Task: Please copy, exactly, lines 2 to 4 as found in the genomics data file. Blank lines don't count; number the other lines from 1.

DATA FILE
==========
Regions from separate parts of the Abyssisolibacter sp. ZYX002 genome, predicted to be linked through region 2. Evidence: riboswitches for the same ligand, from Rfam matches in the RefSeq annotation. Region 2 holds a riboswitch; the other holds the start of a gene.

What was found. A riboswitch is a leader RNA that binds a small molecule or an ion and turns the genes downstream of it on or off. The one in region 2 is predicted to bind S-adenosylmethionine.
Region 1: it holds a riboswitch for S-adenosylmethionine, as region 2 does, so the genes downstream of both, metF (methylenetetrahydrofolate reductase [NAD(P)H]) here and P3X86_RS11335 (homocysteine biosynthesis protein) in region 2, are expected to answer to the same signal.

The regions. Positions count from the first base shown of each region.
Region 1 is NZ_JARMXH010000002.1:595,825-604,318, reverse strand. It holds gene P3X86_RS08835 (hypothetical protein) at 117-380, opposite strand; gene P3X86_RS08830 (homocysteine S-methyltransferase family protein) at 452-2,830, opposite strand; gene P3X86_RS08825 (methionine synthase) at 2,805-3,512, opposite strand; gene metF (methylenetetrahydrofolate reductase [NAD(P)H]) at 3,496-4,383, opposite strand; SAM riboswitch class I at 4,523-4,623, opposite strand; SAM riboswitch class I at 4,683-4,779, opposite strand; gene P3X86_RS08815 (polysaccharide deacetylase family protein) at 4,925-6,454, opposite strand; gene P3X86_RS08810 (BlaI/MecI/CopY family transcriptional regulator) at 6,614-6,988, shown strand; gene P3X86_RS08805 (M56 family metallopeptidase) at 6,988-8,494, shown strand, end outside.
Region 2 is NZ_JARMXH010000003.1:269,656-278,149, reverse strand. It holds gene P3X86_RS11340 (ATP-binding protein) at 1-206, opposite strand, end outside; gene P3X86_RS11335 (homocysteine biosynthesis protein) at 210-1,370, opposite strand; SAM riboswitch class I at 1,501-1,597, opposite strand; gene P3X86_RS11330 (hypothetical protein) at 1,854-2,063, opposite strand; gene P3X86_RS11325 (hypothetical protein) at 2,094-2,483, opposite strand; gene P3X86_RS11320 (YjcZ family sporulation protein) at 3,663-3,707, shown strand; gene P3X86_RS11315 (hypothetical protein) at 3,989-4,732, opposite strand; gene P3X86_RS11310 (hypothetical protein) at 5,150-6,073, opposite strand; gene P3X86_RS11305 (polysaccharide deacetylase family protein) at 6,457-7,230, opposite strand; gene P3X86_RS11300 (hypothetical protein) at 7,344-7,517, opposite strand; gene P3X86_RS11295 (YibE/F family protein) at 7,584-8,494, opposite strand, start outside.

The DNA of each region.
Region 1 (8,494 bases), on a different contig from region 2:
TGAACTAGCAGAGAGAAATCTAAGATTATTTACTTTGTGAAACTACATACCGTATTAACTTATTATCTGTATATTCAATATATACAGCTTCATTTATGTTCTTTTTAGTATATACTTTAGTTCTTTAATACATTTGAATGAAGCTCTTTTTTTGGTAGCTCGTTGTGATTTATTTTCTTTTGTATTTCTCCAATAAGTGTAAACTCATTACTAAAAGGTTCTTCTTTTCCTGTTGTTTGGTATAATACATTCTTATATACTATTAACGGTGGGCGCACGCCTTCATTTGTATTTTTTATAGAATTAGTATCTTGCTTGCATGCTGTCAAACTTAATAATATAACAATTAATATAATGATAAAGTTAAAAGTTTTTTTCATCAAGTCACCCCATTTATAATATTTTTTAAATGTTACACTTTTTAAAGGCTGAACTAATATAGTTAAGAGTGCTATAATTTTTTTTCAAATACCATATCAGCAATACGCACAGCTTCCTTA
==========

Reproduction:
What was found. A riboswitch is a leader RNA that binds a small molecule or an ion and turns the genes downstream of it on or off. The one in region 2 is predicted to bind S-adenosylmethionine.
Region 1: it holds a riboswitch for S-adenosylmethionine, as region 2 does, so the genes downstream of both, metF (methylenetetrahydrofolate reductase [NAD(P)H]) here and P3X86_RS11335 (homocysteine biosynthesis protein) in region 2, are expected to answer to the same signal.

The regions. Positions count from the first base shown of each region.